December 1, 2015
Years ago, I worked on an email client called Inky. Recently I was casually looking through old images and videos and thought I’d do some reflection on that work here. Some of it is still really cool!
We started building this client around the time Google’s Material Design launched. We leveraged the idea of context-based animation where elements animate out of their original interaction point. In this case, the modal for a location card morphs out of the location card itself creating a less jarring transition than simply popping the modal up from the ether.
Drag and drop interfaces aren’t that fancy anymore. Still, it’s cool to see that we implemented this for rearranging folders.
One of the coolest parts of this interface is that it’s 100% keyboard navigable. From the very start of the application, moving left to right, users can drill down into their inboxes with just arrow keys. While viewing an email, users could even full-screen emails or execute actions with the right arrow key.
The client had fairly complex settings. In many ways, settings was more complicated than the main email interface itself. A lot of love went into settings. One of the coolest features we implemented was settings search - as seen in Chrome and iOS today - where users could search for specific settings and watch the settings panel dynamically filter.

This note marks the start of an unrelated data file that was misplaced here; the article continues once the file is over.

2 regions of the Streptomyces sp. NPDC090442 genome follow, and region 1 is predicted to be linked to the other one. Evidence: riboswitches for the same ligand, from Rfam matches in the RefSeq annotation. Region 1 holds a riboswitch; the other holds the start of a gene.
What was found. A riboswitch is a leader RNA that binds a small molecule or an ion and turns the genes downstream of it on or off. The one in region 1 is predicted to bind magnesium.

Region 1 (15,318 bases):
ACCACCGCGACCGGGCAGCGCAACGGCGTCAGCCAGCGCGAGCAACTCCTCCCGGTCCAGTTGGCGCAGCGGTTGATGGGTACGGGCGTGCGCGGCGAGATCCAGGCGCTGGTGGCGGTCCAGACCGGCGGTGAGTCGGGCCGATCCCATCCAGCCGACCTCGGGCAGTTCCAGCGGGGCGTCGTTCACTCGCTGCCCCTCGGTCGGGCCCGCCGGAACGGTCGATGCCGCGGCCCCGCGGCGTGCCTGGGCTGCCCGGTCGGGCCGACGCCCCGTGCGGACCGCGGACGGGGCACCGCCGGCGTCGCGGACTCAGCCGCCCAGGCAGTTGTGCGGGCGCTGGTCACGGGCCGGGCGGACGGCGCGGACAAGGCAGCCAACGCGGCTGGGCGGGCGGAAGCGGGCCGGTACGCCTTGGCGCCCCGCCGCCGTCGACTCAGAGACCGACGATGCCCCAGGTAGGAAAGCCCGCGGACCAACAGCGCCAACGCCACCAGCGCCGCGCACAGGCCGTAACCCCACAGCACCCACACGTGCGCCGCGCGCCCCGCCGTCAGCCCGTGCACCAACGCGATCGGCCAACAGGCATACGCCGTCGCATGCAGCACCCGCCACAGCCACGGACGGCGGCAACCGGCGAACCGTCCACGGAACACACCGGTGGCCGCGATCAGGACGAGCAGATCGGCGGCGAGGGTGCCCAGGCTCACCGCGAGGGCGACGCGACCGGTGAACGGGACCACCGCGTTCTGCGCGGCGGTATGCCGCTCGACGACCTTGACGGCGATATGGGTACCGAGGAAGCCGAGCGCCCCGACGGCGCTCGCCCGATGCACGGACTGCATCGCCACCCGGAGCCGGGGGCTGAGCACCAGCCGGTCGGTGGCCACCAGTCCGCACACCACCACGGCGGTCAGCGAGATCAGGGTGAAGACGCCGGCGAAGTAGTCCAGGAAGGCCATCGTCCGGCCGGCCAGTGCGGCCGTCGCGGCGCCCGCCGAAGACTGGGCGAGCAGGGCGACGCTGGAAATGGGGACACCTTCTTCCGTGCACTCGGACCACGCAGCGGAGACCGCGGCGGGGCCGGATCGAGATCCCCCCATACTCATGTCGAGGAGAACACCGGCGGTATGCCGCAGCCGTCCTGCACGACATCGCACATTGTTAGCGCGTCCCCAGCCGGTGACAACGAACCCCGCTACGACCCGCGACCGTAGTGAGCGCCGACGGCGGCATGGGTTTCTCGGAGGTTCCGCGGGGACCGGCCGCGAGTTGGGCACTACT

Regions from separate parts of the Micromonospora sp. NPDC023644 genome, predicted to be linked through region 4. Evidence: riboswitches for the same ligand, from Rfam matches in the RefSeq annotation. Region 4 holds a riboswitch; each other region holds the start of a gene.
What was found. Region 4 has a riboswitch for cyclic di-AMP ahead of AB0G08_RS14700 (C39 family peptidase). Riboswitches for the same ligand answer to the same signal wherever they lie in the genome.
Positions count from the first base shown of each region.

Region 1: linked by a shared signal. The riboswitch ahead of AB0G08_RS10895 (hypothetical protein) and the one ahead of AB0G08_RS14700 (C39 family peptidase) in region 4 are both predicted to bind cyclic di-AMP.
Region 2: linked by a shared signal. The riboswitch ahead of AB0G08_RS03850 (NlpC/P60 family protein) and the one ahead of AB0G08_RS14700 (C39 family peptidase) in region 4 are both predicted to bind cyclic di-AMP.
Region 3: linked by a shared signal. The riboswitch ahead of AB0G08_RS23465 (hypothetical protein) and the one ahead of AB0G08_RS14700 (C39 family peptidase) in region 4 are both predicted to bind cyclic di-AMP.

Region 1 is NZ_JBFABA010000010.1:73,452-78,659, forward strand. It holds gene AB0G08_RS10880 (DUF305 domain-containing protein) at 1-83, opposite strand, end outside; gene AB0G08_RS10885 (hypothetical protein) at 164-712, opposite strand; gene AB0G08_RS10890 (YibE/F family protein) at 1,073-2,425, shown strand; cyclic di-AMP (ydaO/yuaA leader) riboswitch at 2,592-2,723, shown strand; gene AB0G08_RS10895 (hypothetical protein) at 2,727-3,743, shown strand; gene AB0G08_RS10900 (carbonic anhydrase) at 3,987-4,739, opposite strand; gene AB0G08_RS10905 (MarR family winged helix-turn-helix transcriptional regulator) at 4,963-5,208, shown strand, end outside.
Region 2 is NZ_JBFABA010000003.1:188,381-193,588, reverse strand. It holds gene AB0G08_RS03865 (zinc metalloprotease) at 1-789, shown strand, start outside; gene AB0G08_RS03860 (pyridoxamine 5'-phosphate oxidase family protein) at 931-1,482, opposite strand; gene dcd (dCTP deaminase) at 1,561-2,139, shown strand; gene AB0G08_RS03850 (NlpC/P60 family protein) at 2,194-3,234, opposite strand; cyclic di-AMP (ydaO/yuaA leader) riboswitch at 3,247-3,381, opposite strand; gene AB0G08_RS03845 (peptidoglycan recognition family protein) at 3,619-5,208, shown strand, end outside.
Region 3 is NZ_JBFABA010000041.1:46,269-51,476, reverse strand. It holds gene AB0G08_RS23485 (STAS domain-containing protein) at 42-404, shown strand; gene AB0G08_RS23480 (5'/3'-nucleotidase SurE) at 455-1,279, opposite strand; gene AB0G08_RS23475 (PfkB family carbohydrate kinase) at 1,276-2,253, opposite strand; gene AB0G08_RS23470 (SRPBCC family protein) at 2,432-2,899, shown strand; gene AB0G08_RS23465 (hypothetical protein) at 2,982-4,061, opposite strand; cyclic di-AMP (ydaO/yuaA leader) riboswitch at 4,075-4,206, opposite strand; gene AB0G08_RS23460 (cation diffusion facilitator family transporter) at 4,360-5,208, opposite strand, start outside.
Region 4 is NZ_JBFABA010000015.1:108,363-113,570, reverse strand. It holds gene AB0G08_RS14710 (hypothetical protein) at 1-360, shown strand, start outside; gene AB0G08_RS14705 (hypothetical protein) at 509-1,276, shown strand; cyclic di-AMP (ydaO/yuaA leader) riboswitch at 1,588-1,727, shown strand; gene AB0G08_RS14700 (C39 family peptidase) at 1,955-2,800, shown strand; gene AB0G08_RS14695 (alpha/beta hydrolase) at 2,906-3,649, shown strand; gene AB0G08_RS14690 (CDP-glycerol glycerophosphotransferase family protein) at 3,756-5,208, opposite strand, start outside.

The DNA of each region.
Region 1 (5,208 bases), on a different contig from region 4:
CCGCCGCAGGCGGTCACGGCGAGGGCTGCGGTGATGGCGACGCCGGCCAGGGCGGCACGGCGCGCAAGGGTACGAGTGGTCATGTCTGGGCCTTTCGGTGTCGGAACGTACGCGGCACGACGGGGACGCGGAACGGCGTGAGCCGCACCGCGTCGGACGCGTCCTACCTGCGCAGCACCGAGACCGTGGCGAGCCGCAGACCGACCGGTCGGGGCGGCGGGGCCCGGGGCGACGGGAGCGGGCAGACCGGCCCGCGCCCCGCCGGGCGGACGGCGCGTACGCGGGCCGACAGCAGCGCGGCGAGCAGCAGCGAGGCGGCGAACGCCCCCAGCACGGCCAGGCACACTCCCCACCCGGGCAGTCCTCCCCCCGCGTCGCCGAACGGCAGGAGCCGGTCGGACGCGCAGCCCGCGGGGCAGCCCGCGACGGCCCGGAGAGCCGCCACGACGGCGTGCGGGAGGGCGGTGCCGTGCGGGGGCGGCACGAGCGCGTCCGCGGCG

Sorting and filtering was done at the top of the inbox and a right sliding sidebar. The controls were fairly complicated and we had a really cool token based filtering mechanism setup. The goal was to give users the ability to play with the sorting and filtering settings and see how they impacted the inbox in real time.
While the desktop app was for desktop users - width typically over 1024 pixels - we still wanted to give users the ability to downsize their window and still have a usable client. Because the entire interface was designed left to right, downsizing was really straightforward: simply collapse all columns except for the active one. We also retained animation context across viewport changes so a composition window returns back to it’s origin button even after window resizes.
We built a calendar too! I almost forgot about this part. Emails often come with calendar events and so we built a calendar to be able to handle that. From what I can remember it did handle real inbox calendar events and they could be sorted and filtered just like emails.
This was just fun. Around the time we were writing this application an app came out called Yo! which simply allowed users to send single “yo” messages to each other with a tap. Often times with email, you simply want to let the sender know you got something. So I designed a zap button that when clicked would send a stock message letting the sender know you go it.